DuelingFanjo Thu 04-Aug-11 22:18:17

"Although parental leave will be available during and after the first year of the child’s life, we propose that, to ease administration, pay will not be available beyond the child’s first birthday"

what is the current situation? Is this a change?

LeninGrad Thu 04-Aug-11 22:42:36

Message withdrawn at poster's request.

afussyphase Thu 04-Aug-11 23:14:47

I think the pay needs to be considerably improved, and that it's a great idea to have flexibility for either parent to take it. However, if the total amount of time with liveable pay is still something ridiculously tiny like 16 weeks, and any at all gets taken off the mother's leave, it would make it even harder to breastfeed - even 14, 15 weeks is so little to go into childcare and pumping doesn't work for everyone or all workplaces. (And breastfeeding is really not the only reason that you might want to be able to spend more than 14 weeks focussing on your new baby!)
Also I have heard that even in settings where men have better parental leave rights, they often can't/won't take it - partly because of poor pay no doubt, partly because it's more stigmatised for men, resulting in it being harder to maintain status at work and so on. So some public engagement would be needed around this. Naturally, improved pay would probably improve the perceived status.
And yes, it would be great if we could start to change the attitude that women of childbearing age are a risk (for employers). And I think it would be just great if fathers could be more involved with babies right from the start. Two weeks is really just crazy, and sets up family life so that the mums do more (not always, obviously, but as a rule); these patterns can persist for years.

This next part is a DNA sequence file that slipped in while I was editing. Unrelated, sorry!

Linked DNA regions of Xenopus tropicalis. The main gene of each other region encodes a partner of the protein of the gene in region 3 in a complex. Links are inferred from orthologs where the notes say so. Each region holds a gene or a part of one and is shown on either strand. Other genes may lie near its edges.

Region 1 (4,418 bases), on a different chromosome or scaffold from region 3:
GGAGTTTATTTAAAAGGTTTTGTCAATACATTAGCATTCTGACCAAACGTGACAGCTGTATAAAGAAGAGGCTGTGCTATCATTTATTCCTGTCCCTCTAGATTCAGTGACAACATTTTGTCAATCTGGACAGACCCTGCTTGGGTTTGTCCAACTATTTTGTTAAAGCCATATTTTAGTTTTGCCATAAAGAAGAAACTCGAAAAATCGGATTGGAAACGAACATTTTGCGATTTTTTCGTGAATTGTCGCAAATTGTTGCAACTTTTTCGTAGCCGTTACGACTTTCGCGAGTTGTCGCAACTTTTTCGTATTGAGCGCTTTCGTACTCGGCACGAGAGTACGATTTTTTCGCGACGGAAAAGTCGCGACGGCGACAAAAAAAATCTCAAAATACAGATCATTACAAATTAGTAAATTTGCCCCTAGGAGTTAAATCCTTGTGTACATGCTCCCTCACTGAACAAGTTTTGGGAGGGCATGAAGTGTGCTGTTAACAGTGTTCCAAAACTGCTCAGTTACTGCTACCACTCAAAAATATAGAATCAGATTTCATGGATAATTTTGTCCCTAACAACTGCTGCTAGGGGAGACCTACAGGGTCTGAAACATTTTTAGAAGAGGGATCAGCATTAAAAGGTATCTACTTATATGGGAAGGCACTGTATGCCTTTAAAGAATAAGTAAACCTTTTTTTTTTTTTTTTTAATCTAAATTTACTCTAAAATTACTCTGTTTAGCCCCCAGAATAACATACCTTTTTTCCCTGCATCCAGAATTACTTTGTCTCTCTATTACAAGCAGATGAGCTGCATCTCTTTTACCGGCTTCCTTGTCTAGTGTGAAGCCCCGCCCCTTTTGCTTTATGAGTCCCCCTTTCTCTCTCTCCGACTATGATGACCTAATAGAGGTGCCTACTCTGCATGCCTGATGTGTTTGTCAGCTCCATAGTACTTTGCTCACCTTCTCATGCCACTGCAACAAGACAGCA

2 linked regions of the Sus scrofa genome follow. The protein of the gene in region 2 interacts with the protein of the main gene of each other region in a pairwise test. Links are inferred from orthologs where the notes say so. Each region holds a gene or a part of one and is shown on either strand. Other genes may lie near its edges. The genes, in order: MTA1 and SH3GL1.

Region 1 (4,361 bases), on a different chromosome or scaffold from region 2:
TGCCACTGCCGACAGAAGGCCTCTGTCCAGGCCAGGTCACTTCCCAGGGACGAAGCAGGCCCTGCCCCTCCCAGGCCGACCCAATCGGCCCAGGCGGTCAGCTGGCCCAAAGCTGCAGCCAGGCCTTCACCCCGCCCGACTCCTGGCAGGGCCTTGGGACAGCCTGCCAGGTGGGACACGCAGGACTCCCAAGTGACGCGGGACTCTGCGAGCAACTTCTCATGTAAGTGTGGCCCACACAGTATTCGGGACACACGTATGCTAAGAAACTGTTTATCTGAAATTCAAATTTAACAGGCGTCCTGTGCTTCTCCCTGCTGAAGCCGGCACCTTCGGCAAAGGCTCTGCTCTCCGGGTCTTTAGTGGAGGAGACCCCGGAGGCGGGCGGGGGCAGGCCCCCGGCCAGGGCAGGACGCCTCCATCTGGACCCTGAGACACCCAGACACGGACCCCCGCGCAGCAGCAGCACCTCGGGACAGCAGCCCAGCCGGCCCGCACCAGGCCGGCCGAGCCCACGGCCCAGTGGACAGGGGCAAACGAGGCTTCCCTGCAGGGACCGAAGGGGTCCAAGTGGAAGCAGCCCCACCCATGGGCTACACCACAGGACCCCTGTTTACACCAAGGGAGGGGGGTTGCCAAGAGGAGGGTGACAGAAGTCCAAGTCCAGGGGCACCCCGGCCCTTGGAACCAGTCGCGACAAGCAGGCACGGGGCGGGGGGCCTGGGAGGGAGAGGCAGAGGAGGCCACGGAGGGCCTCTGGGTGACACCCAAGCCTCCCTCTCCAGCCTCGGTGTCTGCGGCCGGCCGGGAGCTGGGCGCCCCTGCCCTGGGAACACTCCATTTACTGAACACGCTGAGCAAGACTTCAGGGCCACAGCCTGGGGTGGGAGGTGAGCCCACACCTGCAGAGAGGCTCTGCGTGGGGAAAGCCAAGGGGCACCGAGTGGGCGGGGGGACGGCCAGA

jellybeans Thu 04-Aug-11 23:34:49

It just seems to me yet another attempt to get all mums into work, in fact it says as much. Many studies show mums of young children want to work less not more! Seems to be seeing the Swedish model as an ideal when there are problems there too. I also worry about the 'mothers period' being put back to 18 weeks (Ok I know they can have the parental share too) but I have a bad feeling that any extra can eventually be taken away if it doesn't work or the economy 'can't afford it'.

Yes I think the leave should be there to be shared (with a greater deal for the mother's recovery) when parents need to but I don't think ALL parents should be pushed into this. We're not all in the same mould as Clegg.

Yes I am a stay home mum and very happy thank you despite my 'disattatchment to the workforce'. I only took mat leave with DD1. We both worked and earned less together than what DH earns alone now. Working less (if you can afford to) is a good thing if you want to!!

So I am very cynical of these proposals and very worried that women and mothers will lose out. I thought the longer period of leave we have now was really good for women (I only got 18 weeks back then).

HerBeX Fri 05-Aug-11 00:02:11

Hmmm. How do these proposals support exclusive breastfeeding in the first 24 weeks, which is what the DoH recommends?

I think it's great to have proper paid paternity leave. But not at the expense of maternity leave. I wouldn't like to see maternity leave stealthily cut away.

stickylittlefingers Fri 05-Aug-11 02:05:14

I am very happy to see anything that normalises the father taking a caring role - I dislike the Lord Sugar comment on my own account, but also the way it assumes that DP cannot be taking on any of the childcare responsibility.

I agree with the previous posters though, with regard to pay and any implication of cutting maternity leave by stealth.

KellyKettle Fri 05-Aug-11 04:32:44

Yes HerBex it won't support exclusive bf and if partners don't want the time then their 4 weeks is lost.

Anecdotally, I find that most woman aren't in a rush to get back to work when their babies are small unless they have to for financial reasons.